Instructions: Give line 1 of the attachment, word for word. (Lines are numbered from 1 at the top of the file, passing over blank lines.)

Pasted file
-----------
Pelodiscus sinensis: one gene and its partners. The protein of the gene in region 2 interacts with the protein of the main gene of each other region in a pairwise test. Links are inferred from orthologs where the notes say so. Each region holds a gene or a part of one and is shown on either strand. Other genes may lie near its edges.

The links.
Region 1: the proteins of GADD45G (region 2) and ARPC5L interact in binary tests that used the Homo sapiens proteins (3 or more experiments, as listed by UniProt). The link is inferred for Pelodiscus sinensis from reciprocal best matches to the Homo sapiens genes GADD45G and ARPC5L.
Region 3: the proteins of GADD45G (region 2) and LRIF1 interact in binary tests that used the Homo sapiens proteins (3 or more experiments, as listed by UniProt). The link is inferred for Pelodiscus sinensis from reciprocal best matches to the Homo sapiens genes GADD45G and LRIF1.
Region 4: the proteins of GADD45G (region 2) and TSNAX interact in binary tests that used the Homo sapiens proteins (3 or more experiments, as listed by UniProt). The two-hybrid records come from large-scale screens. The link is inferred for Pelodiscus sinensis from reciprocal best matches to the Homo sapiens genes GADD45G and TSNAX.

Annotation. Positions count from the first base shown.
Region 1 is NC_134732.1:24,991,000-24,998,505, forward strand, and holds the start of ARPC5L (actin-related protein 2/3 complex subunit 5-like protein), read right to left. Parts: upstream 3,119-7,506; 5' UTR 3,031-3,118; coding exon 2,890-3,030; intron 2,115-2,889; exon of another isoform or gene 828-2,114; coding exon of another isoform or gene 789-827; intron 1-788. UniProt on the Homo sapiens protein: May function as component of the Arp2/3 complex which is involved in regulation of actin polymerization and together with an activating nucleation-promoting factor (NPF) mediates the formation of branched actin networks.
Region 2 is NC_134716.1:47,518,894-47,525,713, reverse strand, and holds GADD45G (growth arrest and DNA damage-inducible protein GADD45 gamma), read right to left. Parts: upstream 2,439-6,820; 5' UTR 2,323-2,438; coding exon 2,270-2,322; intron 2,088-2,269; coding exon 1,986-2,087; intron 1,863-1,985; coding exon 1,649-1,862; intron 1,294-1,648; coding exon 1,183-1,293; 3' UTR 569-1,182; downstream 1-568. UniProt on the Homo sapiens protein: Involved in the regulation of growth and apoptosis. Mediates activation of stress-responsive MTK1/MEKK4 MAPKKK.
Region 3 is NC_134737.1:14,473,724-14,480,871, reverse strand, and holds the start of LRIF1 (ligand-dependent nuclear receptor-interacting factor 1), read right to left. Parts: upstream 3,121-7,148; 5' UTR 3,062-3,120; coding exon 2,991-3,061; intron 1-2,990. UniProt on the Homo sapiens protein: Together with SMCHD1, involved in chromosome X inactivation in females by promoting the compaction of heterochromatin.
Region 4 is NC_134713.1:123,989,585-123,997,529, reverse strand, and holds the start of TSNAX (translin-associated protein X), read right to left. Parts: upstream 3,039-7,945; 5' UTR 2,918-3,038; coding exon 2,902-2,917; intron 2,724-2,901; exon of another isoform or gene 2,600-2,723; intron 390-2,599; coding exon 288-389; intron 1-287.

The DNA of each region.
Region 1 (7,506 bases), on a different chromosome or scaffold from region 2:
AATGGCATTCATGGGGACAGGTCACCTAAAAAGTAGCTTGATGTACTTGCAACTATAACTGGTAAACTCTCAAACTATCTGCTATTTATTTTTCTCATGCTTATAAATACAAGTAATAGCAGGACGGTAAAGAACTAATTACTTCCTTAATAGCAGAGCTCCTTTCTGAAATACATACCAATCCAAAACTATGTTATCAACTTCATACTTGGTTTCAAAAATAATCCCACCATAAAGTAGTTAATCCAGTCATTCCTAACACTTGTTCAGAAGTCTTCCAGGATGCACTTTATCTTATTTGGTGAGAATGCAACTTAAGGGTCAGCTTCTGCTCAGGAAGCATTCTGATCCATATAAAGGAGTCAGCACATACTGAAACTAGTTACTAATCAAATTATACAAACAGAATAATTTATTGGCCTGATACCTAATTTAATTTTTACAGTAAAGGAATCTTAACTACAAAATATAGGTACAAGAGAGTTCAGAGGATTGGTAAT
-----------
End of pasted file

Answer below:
Pelodiscus sinensis: one gene and its partners. The protein of the gene in region 2 interacts with the protein of the main gene of each other region in a pairwise test. Links are inferred from orthologs where the notes say so. Each region holds a gene or a part of one and is shown on either strand. Other genes may lie near its edges.